Sunday, December 16, 2012

Al in Vietnam

 To find out more about Al, a most interesting character, indeed, I Googled him last week. The following story by Peter Arnett came up. After the battle, Al - Lt. Col. Alton Park - was flown to Saigon. "When I got there, I looked down from the stretcher and saw a shiny, black pair of shoes and a pair of white shoes. Westmoreland was in the black shoes, and I asked him about the white shoes. It was a priest who wanted to know if I wanted my last rites."

The Pittsburgh Post-Gazette, January 8, 1975

  Phuoc Binh Battle 10 Years Ago Recalled by Yanks as Bloody


   By Peter Arnett, Associated Press Special Correspondent
   A gray dawn 10 years ago.

   A dead American sergeant, Horace E. Young of Fayetteville, N.C., lays spread-eagled against a bloodied pantry door, a knife still clutched in his upraised hand.

   Inside the mess hall were four other dead Americans, among them Sgt. William Benning of Pittsburgh area’s Churchill Borough, who was treating wounded in the makeshift hospital when a Viet Cong suicide squad burst in throwing grenades.

   A dozen wounded lay near the bodies, including the commander of the 37-man US advisory group, Lt. Col. Alton Park, of Columbus, Ga., who had been shot in the back after his pockets were picked, but who survived.

   This was the American camp in the South Vietnamese provincial capital of Phuoc Binh in May 1965. It was the first Viet Cong attack against the town, then known as Song Be.

   The battle was fought at a time when many Americans thought such remote settlements as Phuoc Binh were worth fighting and dying for.

   Ten years later, with Americans gone from Viet Nam, North Vietnamese forces finally captured the provincial capital yesterday.

   That first battle in 1965, and others like it, helped convince the US government that American soldiers should be committed to the Vietnam war.

   Eventually, thousands of American troops roamed the scrubby jungle of the region. The shots fired there now must echo in many American homes, because US troops spilled their blood the length and breadth of the region.

   Those who survived that first battle did so with the help of the US Air Force.

   “It’s not often that you get the chance to pull in an air strike on both the church and hospital in the same morning,” said Capt. John Lynch, of Norfolk, Va., the Air Force ground observer at Phuoc Binh.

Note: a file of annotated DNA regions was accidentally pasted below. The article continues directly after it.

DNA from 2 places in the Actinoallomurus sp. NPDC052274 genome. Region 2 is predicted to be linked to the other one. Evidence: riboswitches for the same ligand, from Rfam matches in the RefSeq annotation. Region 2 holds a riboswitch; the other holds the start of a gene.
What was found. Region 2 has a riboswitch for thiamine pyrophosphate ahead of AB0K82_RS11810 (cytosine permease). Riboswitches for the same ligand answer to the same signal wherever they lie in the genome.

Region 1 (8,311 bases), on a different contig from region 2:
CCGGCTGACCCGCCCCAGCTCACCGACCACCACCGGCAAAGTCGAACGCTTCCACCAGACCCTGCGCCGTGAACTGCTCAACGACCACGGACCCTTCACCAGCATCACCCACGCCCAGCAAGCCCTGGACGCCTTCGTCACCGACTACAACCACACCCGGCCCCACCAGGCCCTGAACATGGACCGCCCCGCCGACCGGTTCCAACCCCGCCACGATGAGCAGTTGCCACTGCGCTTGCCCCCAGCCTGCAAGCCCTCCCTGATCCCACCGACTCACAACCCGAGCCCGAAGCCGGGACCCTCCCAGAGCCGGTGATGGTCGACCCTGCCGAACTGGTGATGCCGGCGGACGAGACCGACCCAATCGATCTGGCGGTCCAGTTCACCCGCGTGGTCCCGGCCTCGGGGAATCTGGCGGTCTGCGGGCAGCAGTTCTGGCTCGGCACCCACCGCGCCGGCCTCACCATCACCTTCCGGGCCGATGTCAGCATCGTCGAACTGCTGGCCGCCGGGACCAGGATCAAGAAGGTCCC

He told this reporter, who walked into the capital late in the morning of the battle, Viet Cong troops had occupied both the church and hospital, and he had no choice but to direct the US Air Force B 57s to drop their bombs there.

   By that time it was too late to help Sgts. Young and Benning and the others who had died earlier.

   The Viet Cong midnight attackers had penetrated the barbed-wire barricaded American compound of modern bungalows after the South Vietnamese militia force on the left flank fled.

   “That left the VC through,” said Maj. Michell Sakey, of Boston, Mass., who said the initial attack was beaten off, but only after a large number of Americans were wounded. They were taken to the mess hall for treatment.

   When Sgt. Johnnie K. Gulbreath, of Callison, SC., later heard grenades exploding in the mess hall, he shouted to other Americans manning guns on the camp perimeter, “They’re going for the wounded.” Gulbreath rushed into the mess hall only to be shot and killed.

   Heavy bombing through the day helped drive Viet Cong units from the center of town.

   In the evening, this reporter noticed a US Army doctor with a rifle helping to man the defense perimeter and asked “what about the Geneva convention?”

   “This is preventive medicine,” the doctor answered. “I shoot them before they shoot me.”

   The Viet Cong did not resume their attack. Next day, the survivors hung a large painting of the Purple Heart Medal, awarded to wounded soldiers, over the shrapnel-scarred refrigerator.

   It remained there for several years as successive teams of Americans occupied the advisory headquarters and helped fight off annual enemy attacks.

   No reporters were present at the last days of the most recent battle for Phuoc Binh.

   More important, no Americans were at Phuoc Binh this time. And there were not American planes to blast the jungles.

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